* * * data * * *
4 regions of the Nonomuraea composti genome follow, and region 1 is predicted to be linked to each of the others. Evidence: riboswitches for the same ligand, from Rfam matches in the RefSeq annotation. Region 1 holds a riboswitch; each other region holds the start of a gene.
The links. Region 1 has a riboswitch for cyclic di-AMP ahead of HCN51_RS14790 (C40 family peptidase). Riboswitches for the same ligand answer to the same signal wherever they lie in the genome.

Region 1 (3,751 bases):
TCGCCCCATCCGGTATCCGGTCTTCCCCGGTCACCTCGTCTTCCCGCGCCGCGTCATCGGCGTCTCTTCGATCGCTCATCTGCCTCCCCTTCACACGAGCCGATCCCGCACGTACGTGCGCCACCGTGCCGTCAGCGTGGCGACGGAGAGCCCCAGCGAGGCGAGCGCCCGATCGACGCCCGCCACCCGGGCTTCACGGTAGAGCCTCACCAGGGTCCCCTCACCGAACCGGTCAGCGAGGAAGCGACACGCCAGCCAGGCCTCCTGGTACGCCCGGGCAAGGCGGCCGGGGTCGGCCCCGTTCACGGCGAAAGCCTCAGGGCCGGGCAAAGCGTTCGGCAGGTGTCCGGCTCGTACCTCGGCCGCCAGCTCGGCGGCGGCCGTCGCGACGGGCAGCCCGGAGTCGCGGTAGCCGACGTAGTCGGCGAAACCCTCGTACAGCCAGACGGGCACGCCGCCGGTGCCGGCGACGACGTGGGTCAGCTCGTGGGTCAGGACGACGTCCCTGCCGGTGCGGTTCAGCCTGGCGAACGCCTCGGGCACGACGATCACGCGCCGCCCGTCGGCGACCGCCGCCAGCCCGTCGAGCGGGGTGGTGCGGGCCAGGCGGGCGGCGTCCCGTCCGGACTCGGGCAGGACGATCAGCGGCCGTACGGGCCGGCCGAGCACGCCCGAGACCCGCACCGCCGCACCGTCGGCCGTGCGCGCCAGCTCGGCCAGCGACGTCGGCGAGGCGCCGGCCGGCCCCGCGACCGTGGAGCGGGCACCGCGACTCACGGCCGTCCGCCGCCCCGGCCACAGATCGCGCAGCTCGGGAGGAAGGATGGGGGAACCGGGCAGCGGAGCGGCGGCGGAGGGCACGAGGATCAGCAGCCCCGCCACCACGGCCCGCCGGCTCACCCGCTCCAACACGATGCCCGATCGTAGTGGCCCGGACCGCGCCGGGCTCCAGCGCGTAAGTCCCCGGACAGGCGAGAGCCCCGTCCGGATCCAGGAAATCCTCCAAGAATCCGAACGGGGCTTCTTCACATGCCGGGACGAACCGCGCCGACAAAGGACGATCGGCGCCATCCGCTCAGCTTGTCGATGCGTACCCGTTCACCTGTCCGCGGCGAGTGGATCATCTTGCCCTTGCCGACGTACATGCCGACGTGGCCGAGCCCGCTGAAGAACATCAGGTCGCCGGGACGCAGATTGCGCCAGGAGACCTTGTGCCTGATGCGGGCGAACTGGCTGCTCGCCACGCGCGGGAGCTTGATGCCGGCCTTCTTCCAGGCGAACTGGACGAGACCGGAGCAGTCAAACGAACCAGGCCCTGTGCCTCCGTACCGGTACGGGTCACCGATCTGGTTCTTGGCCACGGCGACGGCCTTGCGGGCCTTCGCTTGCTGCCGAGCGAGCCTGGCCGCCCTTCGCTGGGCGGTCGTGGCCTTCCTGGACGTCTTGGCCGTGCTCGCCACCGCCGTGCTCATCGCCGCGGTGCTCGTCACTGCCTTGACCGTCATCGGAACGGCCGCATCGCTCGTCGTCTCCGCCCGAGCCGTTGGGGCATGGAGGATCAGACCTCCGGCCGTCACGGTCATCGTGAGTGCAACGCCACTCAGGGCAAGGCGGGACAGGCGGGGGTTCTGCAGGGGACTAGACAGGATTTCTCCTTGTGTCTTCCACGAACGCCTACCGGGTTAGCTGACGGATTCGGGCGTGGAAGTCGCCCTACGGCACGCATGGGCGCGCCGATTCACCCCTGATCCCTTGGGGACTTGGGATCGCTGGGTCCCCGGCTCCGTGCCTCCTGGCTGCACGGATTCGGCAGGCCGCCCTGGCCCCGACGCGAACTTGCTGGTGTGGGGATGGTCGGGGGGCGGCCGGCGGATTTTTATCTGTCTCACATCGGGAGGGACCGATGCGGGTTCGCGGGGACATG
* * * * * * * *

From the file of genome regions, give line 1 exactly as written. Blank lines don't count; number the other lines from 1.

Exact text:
4 regions of the Nonomuraea composti genome follow, and region 1 is predicted to be linked to each of the others. Evidence: riboswitches for the same ligand, from Rfam matches in the RefSeq annotation. Region 1 holds a riboswitch; each other region holds the start of a gene.